47. Born of A Lutheran Father & C of E Mother, we went to Church, only I think from habits my parents grew up with, didn’t last long, we all sort of lost our faith gradually, but what nailed it was an interference to me by one of the Male Church elders when I was about 6 or 7, during Sunday School. That was the end of it for all of us, my relations on my fathers side were still practising Lutherans and we went along to their various ceremonies held in the Church, out of respect to them. In Australia, atheism is sort of just accepted as the norm in most societies, not really talked about in the strong terms like atheists in America. My Son-inlaw, Grandson and I do have a stronger atheist feel than most of my family, and enjoy converstaions and jokes of the subject of religion, the rest just don’t believe and don’t spend too much time talking or thinking about it.
    When my Mother died, we engaged a Funeral Celebrant and conducted the funeral at the Undertakers premises – never once was God or Religion referred to, and we got comments from most who attended, that it was one of the best funerals they had been to.
    I think most Australian, despite being low in devout faith, still have weddings and funerals in churchs, because that’s the way it’s always been done, not for any real belief a God.

  48. Ok my conversion was not actually a conversion as such. The reason being that I never really got beyond the ‘Agnostic’ front. My father studied physics and university and got some sort of bronze plaque at his school for being fantastic at maths. Not that intellligence has any real bearing on creation versus evolution discussion. My place of birth (Northern Ireland) has seen more than anybodys fair share (not that any can ever be tolerated) of sectarianism which created a very uncomforatble childhood for me as I had no idea what the heck was going on. I was bullied, tied up, thrown over hedges and asked my religion time and time again. I am very happy indeed to have freed myself from any notion of religions affiliation. Folk cannot understand that somebody can not be in one of the other most ‘popular clubs’ so to speak. Each and every job application forms ask if you are Roman Catholic or Protestant or ‘other’. If you refuse to answer this section you would not even be awarded with an interview. Eventualy I had to go with one just to be able to get a job offer. Crazy business or what!!!!.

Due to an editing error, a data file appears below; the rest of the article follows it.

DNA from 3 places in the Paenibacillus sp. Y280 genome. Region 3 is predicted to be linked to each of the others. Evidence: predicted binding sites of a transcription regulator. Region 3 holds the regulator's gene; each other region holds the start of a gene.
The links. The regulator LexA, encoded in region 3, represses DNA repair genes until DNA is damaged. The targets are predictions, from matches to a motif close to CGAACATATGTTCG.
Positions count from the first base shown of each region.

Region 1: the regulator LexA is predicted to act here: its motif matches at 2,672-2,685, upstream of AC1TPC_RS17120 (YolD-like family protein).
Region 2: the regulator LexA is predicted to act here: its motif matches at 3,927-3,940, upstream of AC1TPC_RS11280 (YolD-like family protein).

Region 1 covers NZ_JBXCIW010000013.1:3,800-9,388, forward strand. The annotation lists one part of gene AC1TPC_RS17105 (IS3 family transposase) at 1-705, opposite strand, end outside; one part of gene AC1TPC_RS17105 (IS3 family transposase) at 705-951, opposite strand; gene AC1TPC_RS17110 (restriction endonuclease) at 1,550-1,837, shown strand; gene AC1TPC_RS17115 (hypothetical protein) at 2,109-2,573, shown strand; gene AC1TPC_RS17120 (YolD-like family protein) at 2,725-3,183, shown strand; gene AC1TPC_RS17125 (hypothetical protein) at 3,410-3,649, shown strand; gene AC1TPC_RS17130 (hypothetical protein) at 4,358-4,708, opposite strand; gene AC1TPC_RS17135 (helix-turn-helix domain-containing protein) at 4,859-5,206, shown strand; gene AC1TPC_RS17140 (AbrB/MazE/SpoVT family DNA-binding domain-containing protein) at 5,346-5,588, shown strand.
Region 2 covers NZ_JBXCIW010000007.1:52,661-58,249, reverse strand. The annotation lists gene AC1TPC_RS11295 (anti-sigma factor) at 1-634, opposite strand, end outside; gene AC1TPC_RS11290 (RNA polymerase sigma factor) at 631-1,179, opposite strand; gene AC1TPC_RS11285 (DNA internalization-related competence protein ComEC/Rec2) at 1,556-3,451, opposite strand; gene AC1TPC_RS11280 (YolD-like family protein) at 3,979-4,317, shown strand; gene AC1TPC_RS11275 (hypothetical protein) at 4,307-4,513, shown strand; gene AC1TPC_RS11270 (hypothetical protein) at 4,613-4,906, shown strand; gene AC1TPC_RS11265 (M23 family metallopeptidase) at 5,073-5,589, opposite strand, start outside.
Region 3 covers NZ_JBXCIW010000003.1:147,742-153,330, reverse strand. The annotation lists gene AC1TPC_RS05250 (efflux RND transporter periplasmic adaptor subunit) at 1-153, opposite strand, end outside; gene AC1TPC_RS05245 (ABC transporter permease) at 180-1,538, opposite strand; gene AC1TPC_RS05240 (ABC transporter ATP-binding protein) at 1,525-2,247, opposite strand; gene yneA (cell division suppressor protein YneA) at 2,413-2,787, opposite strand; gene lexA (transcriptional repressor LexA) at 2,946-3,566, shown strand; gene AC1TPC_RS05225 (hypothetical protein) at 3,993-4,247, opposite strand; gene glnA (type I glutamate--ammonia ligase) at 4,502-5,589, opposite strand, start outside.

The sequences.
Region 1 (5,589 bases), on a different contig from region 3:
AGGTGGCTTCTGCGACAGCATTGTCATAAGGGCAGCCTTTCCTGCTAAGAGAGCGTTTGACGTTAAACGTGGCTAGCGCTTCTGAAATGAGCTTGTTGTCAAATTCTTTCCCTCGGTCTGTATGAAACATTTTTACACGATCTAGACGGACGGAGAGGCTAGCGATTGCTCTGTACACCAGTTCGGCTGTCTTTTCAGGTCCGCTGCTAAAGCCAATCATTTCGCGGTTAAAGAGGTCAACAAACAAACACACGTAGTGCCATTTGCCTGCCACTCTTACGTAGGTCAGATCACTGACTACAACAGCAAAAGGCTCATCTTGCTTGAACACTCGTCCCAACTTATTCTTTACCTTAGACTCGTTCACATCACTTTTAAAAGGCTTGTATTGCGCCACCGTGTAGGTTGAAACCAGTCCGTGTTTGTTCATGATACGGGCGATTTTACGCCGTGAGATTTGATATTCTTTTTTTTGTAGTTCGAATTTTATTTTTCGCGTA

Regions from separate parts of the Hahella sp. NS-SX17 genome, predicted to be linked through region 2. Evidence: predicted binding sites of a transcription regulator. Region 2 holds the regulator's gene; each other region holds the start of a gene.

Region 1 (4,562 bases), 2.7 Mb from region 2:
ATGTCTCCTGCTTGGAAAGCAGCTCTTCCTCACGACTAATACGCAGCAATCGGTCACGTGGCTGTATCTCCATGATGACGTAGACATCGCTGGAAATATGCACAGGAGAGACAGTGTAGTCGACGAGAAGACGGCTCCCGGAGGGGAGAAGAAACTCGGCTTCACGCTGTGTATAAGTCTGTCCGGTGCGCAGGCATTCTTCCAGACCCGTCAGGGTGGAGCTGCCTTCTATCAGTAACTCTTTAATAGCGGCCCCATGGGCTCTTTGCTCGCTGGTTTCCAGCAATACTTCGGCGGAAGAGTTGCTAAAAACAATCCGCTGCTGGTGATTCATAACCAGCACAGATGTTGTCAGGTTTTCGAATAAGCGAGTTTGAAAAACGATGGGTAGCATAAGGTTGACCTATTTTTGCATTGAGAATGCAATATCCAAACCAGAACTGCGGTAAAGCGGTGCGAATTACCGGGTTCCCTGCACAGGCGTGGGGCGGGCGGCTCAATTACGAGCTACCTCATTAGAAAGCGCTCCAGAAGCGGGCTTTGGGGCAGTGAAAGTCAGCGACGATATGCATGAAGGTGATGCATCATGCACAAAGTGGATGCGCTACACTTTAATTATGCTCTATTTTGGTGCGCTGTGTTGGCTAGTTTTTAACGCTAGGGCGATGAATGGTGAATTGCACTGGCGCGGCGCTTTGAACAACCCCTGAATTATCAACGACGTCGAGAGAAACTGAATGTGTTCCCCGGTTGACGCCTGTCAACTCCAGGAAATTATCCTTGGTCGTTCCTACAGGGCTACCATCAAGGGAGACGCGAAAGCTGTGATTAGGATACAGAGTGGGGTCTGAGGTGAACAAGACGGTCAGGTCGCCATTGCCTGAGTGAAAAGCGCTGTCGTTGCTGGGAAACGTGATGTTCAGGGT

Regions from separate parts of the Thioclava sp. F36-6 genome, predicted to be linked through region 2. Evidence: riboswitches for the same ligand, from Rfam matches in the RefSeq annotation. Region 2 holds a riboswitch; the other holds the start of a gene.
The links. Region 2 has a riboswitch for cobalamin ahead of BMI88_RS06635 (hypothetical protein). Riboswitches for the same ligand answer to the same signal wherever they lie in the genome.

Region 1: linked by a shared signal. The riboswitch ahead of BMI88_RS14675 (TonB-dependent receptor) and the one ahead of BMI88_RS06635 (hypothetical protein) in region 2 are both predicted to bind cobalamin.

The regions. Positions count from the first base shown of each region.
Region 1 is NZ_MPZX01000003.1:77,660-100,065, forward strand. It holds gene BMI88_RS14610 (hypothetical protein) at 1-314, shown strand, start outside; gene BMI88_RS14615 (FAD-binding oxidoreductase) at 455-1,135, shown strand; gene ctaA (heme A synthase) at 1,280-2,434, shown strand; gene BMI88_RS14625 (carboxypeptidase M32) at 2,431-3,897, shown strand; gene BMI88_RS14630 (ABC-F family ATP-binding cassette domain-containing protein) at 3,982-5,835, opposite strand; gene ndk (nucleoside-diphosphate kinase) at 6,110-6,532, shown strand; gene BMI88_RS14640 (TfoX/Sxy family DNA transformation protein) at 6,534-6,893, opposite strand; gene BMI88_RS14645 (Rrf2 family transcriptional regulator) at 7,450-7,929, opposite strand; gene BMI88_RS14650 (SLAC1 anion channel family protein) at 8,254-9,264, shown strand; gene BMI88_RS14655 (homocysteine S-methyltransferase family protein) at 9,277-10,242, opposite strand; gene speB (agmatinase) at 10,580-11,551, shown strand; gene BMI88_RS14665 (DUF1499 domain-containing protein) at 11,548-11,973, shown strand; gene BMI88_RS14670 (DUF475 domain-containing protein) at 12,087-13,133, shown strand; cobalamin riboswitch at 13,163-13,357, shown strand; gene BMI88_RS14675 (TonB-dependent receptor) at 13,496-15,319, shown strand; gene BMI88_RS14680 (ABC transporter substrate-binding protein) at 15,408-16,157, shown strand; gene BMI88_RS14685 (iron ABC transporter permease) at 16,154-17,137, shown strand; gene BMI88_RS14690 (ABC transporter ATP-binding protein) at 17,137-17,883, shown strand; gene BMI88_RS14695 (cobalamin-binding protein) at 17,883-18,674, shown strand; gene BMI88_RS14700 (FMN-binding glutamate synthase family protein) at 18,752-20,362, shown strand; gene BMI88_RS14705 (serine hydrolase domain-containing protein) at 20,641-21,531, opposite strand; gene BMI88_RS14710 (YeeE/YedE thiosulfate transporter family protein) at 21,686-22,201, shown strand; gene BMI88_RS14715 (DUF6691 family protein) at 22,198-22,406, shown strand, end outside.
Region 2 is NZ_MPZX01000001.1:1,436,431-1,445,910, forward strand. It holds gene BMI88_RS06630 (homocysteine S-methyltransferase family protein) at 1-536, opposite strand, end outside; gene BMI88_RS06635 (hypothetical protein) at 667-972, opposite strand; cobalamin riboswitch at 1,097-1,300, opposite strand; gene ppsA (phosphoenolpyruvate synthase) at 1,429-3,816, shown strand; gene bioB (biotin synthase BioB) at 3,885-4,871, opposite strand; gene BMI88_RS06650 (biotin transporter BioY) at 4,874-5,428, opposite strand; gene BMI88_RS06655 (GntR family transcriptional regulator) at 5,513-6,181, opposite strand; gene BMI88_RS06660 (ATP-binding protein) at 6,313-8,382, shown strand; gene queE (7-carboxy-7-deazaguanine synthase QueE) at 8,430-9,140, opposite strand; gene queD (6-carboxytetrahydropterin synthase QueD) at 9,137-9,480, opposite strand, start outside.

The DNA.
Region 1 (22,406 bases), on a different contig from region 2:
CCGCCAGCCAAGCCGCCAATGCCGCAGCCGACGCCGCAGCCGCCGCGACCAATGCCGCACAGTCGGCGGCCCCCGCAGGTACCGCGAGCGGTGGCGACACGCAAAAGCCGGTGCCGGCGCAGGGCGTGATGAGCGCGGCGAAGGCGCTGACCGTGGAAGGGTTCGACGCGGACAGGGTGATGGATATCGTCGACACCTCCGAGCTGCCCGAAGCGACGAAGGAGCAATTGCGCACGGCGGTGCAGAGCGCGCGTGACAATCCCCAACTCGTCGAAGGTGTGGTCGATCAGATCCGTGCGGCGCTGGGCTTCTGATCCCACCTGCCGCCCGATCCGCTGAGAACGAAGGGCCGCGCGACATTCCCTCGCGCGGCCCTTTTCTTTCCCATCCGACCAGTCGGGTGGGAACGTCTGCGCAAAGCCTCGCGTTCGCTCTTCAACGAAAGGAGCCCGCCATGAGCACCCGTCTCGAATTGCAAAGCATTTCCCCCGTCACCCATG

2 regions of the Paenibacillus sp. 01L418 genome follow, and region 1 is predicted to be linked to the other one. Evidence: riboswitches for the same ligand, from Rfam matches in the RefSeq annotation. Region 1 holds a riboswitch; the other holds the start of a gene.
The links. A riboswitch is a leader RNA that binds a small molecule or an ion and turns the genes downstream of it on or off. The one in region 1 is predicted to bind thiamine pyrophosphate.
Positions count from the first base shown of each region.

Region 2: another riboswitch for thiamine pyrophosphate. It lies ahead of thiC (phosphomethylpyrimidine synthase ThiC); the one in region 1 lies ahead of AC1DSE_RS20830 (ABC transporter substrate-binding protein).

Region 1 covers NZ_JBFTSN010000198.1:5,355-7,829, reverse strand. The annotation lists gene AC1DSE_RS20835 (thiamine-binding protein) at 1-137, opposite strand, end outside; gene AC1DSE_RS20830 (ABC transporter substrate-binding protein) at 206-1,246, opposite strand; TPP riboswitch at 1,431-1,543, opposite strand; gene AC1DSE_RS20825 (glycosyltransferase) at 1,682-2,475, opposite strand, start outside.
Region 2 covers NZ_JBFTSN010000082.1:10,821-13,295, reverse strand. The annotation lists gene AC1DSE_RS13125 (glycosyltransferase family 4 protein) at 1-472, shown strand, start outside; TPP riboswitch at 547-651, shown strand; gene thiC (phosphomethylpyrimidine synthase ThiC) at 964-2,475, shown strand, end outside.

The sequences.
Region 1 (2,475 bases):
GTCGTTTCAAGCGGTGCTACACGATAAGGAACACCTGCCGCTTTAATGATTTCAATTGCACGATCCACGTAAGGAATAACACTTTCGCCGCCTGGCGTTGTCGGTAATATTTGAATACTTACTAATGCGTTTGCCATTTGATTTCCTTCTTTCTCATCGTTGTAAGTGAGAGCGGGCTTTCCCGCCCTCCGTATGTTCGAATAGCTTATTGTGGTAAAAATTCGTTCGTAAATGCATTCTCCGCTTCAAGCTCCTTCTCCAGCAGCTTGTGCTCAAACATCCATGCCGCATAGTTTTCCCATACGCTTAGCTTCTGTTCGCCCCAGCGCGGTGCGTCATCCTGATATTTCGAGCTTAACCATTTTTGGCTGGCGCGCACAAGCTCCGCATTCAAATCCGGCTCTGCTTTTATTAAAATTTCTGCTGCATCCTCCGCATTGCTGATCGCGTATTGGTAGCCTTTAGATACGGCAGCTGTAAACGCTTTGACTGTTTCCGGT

I am now very much of the athiest grouping. Certainly no religion and no reason what so ever for belive in a ‘creator’.

    Cheers

    Simon

  49. I am an Indian, a cultural Hindu and an atheist.

    1. One common reason for atheism is coming into contact with a variety of religions.

    It isn’t unusual for an atheist to have been raised in a religious household and to have grown up living with the assumption that their religious tradition represented the One True Faith. However, after learning more about other religious traditions, this same person may adopt a much more critical attitude towards his own religion and even religion generally, eventually coming to reject not only the religion but also belief in the existence of any gods.